Hackers used Apple tech to put malicious apps on iPhones

Image Credit: Pixabay (Image credit: Image Credit: ParampreetChanana / Pixabay)

Software pirates have figured out how to bypass Apple's App Store to distribute hacked versions of popular paid apps including Spotify, Angry Birds, Pokemon Go, Minecraft and others to iOS users.

TutuApp, Panda Helper, AppValley and TweakBox are just a few of the illicit software distributors that have discovered how to use digital certificates to gain access to a program Apple instituted to allow enterprises to distribute their internal apps to employees without going through the App Store.

If this sounds familiar, it should because Facebook and Google were both recently caught misusing enterprise developer certificates to distribute their apps to consumers in a similar way that bypassed Apple's strict app review policy.

These pirate operations are using similar tactics to provide consumers with modified versions of popular apps that let them stream music without ads and get around fees and rules in games.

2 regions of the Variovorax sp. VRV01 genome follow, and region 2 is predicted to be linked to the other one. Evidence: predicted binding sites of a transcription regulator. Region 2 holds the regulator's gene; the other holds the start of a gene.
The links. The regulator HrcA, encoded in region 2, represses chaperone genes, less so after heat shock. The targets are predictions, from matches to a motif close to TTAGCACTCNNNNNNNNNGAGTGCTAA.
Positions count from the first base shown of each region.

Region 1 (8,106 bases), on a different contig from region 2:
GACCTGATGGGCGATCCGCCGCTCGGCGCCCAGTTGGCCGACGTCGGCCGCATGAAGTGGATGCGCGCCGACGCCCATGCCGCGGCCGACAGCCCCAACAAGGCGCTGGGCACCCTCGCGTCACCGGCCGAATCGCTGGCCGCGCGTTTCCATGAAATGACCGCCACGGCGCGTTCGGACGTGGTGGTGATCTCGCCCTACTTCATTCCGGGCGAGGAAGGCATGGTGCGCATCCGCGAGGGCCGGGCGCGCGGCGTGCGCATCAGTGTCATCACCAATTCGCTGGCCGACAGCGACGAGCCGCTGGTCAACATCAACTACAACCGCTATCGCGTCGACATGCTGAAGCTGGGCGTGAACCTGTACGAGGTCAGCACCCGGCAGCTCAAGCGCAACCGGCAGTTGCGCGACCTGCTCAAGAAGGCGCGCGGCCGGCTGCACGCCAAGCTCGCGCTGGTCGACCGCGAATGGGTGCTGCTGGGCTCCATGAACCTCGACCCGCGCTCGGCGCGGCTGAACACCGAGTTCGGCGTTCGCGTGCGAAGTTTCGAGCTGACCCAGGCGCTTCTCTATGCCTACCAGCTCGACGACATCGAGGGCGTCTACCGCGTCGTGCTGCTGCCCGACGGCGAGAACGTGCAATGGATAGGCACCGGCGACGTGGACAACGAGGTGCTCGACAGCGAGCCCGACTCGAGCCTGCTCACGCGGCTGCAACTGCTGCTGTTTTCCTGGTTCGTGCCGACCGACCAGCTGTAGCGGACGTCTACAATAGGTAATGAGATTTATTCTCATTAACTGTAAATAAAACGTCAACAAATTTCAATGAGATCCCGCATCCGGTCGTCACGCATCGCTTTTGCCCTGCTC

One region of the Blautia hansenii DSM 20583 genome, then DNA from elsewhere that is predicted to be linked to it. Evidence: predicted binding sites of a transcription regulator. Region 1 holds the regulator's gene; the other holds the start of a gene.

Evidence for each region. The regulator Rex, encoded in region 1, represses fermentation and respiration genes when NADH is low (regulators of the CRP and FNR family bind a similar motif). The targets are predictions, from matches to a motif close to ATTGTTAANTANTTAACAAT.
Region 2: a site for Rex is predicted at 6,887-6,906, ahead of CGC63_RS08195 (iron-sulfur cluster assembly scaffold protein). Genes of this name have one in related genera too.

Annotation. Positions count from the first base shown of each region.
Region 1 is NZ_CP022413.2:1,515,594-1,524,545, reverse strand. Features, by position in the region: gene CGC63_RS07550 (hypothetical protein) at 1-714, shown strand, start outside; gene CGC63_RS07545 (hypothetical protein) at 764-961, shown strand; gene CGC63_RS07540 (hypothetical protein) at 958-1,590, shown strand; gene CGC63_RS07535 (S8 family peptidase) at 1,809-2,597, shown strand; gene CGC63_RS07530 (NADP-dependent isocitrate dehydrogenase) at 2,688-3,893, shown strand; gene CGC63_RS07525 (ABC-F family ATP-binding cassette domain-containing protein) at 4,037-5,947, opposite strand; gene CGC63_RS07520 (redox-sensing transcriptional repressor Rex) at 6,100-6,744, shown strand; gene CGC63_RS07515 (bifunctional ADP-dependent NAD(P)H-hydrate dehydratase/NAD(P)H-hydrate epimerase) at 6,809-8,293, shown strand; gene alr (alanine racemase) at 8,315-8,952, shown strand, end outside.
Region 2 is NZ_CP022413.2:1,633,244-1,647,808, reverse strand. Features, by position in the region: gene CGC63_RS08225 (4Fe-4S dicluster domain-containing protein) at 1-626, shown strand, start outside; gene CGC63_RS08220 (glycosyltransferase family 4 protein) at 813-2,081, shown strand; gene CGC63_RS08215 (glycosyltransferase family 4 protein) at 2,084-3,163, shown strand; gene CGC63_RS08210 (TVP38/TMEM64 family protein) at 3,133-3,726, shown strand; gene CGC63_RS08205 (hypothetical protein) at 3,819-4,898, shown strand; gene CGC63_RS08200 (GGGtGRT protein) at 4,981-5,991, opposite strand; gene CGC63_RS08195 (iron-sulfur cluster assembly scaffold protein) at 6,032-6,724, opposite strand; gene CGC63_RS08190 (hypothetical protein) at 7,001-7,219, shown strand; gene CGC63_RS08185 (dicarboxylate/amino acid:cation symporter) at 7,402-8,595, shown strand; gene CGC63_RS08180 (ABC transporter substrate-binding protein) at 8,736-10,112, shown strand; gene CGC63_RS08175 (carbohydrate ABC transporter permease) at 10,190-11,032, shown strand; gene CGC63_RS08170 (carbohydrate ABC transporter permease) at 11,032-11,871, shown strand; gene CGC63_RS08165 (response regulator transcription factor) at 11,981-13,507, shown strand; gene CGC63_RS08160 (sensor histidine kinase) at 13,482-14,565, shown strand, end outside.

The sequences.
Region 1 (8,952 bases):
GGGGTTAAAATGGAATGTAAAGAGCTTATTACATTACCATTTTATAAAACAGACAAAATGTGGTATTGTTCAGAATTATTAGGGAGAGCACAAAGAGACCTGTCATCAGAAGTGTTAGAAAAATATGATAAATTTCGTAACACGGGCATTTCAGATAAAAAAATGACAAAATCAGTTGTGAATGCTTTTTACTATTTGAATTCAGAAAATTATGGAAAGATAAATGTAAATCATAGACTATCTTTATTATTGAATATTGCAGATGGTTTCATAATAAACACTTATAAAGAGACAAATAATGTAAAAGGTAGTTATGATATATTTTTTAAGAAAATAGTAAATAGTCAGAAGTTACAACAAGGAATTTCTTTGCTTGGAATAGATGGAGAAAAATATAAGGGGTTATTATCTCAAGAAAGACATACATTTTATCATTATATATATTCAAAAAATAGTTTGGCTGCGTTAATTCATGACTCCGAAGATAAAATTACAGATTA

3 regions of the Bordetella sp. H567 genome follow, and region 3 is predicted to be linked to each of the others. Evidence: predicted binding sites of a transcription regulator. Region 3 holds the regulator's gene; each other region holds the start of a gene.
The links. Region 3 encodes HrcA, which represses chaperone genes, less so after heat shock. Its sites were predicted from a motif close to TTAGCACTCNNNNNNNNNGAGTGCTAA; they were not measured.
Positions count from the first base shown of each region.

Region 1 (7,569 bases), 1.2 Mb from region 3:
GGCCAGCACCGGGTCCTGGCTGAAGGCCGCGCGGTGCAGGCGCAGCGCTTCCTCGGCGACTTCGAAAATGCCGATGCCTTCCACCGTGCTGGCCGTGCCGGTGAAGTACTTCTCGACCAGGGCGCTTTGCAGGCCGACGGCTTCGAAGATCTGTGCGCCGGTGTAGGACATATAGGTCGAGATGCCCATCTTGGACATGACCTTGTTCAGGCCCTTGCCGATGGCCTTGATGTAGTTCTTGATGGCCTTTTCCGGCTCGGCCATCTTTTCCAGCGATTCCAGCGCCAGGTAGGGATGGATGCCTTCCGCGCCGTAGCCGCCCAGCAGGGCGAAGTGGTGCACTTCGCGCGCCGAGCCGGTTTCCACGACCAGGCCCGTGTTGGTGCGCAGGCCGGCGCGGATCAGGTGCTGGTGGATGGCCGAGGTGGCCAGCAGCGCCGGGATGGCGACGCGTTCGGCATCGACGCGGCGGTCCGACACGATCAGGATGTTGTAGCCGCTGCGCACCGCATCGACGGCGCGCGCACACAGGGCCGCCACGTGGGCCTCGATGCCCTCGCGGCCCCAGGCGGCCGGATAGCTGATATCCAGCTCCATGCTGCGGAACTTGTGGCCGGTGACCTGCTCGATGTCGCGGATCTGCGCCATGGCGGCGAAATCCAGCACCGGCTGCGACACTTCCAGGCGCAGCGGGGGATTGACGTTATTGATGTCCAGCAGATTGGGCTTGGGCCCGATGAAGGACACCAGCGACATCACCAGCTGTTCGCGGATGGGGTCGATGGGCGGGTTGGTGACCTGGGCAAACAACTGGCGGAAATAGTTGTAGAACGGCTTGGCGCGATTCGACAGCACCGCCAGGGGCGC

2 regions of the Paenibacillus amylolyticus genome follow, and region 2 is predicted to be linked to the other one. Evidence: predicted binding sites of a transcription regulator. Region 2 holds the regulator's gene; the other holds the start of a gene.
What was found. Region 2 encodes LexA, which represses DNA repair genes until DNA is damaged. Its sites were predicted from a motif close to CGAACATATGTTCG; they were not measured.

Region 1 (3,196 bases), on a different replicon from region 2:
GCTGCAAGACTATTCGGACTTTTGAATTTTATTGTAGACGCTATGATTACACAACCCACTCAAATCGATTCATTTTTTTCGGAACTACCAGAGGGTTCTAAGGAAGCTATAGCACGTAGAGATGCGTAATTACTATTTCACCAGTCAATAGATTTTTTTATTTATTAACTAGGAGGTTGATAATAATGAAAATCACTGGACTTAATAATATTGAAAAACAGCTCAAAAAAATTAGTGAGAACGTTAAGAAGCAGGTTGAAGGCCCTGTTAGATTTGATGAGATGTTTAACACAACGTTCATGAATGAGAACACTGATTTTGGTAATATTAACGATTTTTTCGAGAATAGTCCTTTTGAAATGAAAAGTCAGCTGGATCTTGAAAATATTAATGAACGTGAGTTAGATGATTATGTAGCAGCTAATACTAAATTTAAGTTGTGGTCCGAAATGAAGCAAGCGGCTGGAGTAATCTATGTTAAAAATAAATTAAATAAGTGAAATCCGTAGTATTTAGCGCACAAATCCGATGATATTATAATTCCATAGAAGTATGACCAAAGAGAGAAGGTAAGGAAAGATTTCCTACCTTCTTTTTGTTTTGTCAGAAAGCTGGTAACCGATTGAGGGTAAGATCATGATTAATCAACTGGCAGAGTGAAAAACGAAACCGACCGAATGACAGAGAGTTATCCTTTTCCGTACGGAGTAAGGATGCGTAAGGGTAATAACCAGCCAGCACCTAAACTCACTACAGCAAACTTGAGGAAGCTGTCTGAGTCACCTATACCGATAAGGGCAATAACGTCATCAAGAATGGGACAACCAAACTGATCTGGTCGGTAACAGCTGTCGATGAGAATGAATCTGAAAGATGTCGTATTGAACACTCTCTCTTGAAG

Pirate apps

Pirate app distributors are not only depriving Apple and app developers of revenue, they are also violating the rules of the iPhone maker's developer programs.

To make matters worse, the company has no way of tracking how its enterprise certificates are being handed out  or how many of its phones are using improperly modified apps but it does have the ability to cancel the certificates after finding they've been misused.

An Apple spokesperson provided more details on how these apps are in violation of its developer program to Reuters, saying:

“Developers that abuse our enterprise certificates are in violation of the Apple Developer Enterprise Program Agreement and will have their certificates terminated, and if appropriate, they will be removed from our Developer Program completely. We are continuously evaluating the cases of misuse and are prepared to take immediate action.” 

Apple does have a countermeasure readied to deal with the blatant misuse of its enterprise certificates and the company will require two factor authentication to log into all developer accounts by the end of this month.

Via Reuters

Anthony Spadafora

After working with the TechRadar Pro team for the last several years, Anthony is now the security and networking editor at Tom’s Guide where he covers everything from data breaches and ransomware gangs to the best way to cover your whole home or business with Wi-Fi. When not writing, you can find him tinkering with PCs and game consoles, managing cables and upgrading his smart home.